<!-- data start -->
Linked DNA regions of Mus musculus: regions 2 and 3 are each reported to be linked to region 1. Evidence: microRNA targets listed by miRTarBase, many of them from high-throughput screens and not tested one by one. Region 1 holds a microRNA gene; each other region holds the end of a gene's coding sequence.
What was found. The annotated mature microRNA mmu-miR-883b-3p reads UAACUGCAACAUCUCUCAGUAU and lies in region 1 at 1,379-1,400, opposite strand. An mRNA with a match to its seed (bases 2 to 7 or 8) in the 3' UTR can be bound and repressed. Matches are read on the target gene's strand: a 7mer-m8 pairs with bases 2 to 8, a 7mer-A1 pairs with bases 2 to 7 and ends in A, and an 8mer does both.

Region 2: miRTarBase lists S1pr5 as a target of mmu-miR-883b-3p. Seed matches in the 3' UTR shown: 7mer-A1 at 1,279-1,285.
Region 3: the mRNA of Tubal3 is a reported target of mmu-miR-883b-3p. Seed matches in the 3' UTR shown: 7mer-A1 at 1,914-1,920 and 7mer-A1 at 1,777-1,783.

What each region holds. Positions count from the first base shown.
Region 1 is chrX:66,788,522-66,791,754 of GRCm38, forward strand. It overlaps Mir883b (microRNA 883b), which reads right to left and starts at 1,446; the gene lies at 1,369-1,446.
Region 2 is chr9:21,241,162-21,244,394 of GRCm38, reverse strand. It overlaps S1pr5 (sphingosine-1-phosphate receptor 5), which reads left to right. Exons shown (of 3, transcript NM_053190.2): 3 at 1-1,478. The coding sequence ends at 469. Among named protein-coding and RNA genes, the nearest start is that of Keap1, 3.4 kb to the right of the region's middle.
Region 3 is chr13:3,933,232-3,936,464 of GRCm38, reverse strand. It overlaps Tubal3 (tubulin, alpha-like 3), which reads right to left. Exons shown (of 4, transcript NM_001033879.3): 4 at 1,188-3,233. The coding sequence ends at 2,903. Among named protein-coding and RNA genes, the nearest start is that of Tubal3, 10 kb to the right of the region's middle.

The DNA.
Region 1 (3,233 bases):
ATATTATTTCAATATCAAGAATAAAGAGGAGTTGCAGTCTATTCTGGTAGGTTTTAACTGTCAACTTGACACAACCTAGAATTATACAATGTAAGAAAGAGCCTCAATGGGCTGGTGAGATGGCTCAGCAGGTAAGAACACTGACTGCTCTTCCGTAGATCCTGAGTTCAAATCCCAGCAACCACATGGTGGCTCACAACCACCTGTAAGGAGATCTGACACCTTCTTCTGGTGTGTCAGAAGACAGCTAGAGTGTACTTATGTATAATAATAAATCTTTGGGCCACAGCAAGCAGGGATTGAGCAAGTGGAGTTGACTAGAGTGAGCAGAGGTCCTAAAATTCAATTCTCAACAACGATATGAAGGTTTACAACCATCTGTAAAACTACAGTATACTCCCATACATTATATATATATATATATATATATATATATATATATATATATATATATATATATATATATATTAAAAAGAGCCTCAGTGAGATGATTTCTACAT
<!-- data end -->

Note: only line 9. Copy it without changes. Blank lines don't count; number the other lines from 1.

The DNA.